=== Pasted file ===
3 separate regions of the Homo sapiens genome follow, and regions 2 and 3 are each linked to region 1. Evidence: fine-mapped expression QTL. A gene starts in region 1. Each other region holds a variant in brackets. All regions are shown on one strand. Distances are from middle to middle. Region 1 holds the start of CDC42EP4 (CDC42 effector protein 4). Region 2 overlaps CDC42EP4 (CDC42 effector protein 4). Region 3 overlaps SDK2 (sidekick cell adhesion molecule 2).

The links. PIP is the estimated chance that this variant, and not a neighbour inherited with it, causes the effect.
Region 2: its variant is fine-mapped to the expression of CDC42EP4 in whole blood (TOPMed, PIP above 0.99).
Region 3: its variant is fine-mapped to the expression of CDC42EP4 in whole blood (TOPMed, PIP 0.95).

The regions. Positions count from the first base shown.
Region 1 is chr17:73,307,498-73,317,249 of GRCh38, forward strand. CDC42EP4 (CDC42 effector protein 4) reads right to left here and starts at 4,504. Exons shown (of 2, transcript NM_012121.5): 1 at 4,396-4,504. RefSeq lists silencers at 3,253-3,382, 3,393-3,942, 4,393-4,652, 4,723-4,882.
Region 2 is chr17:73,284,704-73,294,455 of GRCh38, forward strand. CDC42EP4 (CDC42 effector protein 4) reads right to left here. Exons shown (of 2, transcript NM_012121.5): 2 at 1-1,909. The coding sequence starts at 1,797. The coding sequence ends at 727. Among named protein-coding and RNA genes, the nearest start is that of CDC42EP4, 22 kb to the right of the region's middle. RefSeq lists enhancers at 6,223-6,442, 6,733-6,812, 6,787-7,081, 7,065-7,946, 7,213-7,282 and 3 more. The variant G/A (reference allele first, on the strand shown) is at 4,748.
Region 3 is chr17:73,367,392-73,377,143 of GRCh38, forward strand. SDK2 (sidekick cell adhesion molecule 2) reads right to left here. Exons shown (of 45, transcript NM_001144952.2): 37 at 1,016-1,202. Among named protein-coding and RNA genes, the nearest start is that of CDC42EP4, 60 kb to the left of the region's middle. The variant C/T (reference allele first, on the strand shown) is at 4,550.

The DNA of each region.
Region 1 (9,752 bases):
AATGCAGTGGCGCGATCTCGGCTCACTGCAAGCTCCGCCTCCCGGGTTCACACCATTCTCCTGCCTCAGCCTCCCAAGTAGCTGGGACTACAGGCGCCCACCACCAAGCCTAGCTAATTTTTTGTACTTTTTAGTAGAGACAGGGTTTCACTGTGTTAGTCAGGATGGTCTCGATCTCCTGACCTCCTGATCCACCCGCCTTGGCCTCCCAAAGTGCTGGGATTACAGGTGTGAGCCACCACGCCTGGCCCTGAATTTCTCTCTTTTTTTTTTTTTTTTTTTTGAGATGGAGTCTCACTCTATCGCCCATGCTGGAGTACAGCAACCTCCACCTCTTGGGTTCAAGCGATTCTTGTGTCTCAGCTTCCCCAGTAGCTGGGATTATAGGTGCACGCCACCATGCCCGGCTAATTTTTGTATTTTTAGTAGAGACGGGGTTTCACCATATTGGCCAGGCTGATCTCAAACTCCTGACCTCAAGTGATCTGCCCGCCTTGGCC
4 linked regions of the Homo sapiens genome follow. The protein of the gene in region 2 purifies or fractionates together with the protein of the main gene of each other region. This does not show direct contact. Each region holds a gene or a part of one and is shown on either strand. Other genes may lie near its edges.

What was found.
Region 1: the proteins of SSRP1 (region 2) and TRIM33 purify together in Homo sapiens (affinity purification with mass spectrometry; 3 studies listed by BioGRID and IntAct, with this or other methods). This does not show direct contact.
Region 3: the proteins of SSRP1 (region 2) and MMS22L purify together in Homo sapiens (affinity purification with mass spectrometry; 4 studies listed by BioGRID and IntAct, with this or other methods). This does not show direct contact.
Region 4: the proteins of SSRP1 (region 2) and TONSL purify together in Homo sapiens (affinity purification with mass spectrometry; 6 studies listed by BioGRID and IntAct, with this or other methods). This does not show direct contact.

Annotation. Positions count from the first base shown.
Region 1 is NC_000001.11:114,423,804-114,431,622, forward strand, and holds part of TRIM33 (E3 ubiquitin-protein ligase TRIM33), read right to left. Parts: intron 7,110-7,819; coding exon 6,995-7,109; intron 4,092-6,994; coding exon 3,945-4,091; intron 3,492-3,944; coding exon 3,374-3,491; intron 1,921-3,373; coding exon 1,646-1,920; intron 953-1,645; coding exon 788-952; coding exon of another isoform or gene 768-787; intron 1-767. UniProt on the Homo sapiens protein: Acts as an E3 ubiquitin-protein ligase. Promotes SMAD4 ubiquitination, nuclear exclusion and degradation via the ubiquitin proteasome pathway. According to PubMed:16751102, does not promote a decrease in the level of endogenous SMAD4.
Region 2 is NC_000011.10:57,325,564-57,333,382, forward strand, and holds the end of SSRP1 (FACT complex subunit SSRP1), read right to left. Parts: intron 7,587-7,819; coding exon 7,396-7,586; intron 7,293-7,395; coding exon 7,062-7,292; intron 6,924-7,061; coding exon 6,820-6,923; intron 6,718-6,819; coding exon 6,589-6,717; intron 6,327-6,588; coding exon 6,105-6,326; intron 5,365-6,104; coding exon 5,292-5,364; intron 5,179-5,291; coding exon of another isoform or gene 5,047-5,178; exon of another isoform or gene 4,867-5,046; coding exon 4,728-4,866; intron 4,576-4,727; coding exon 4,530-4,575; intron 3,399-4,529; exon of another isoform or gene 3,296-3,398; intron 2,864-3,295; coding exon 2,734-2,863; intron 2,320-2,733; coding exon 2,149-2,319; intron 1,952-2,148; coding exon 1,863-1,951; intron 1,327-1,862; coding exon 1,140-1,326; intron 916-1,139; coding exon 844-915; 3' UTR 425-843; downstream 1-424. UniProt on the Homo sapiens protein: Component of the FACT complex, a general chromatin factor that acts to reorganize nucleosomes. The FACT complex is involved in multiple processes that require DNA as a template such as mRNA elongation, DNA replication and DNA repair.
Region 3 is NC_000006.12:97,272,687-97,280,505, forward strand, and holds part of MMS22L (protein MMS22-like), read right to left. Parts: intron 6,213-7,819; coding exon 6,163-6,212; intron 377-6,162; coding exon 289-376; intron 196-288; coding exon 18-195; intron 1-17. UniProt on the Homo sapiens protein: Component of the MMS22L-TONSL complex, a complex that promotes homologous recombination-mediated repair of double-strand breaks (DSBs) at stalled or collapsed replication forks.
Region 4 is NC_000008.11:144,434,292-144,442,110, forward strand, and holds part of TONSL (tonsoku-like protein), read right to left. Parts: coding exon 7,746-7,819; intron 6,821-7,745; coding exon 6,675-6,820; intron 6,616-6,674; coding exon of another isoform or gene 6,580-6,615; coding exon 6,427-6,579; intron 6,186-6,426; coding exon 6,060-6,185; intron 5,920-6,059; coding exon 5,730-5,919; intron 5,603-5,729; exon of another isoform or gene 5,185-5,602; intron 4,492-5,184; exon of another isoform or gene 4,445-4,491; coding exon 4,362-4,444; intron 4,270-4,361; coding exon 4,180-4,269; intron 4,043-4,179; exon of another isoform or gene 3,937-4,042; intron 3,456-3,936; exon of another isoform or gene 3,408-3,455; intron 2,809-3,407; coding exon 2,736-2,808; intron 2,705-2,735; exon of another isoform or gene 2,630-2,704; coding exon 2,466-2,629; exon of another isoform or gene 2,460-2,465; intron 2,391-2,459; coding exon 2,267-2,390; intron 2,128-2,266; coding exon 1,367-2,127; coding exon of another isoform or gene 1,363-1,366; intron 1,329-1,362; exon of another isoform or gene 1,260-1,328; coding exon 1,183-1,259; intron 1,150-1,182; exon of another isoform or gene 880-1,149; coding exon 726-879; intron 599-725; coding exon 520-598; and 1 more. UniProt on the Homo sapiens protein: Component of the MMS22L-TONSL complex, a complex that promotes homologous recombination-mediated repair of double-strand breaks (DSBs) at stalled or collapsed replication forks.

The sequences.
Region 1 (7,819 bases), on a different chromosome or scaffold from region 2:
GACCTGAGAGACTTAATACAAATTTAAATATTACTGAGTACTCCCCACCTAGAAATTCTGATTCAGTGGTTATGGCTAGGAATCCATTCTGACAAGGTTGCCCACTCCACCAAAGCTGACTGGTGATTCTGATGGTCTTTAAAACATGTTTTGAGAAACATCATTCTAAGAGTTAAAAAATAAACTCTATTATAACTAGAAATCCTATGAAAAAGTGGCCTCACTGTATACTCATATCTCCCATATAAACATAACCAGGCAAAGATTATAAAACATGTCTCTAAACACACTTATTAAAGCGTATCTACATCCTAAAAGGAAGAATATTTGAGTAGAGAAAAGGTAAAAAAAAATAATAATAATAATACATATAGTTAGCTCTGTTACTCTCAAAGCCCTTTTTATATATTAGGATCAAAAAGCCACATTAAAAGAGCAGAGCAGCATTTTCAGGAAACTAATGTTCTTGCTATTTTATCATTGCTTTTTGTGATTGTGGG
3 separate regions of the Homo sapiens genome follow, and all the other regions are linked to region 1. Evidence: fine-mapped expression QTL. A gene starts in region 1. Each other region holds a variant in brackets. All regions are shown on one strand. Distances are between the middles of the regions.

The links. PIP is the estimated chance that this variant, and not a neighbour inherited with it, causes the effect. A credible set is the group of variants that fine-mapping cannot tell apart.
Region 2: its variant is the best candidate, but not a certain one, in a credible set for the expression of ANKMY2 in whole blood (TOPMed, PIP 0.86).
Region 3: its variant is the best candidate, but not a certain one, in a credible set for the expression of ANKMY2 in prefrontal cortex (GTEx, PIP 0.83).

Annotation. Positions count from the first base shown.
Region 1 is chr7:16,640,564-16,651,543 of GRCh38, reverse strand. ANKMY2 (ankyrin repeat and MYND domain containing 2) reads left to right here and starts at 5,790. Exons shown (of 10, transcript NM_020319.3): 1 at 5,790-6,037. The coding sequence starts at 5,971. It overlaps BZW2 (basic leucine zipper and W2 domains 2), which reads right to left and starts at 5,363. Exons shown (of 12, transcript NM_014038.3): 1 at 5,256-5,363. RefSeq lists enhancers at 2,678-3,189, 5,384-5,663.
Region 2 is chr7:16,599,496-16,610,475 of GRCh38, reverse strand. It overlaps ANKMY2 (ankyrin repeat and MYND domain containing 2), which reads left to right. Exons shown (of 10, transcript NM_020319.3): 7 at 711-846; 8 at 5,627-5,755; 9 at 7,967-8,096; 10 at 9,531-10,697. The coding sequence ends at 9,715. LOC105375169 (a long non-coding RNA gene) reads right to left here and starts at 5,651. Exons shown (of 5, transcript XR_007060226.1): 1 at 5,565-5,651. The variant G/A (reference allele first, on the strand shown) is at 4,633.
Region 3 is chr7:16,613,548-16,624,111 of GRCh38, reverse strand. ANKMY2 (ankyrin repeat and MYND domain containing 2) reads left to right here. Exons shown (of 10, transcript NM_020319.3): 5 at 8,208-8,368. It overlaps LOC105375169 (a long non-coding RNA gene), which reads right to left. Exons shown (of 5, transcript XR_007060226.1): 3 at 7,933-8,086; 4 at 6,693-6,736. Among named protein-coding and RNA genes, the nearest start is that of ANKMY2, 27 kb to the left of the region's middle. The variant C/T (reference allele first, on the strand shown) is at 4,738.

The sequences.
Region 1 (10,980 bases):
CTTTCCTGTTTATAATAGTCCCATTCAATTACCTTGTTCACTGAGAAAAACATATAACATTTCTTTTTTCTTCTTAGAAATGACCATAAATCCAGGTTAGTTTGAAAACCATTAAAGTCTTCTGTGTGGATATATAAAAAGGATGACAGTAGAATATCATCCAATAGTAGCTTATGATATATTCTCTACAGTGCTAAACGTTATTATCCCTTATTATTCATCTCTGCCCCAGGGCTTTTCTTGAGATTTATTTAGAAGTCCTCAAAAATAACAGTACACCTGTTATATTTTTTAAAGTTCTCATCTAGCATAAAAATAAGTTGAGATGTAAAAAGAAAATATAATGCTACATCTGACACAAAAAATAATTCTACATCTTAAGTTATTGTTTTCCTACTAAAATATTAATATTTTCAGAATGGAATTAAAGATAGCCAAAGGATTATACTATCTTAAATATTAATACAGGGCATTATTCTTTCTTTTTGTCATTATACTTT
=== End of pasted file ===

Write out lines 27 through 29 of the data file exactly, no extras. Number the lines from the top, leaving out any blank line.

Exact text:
Region 2: its variant is the best candidate, but not a certain one, in a credible set for the expression of ANKMY2 in whole blood (TOPMed, PIP 0.86).
Region 3: its variant is the best candidate, but not a certain one, in a credible set for the expression of ANKMY2 in prefrontal cortex (GTEx, PIP 0.83).

Annotation. Positions count from the first base shown.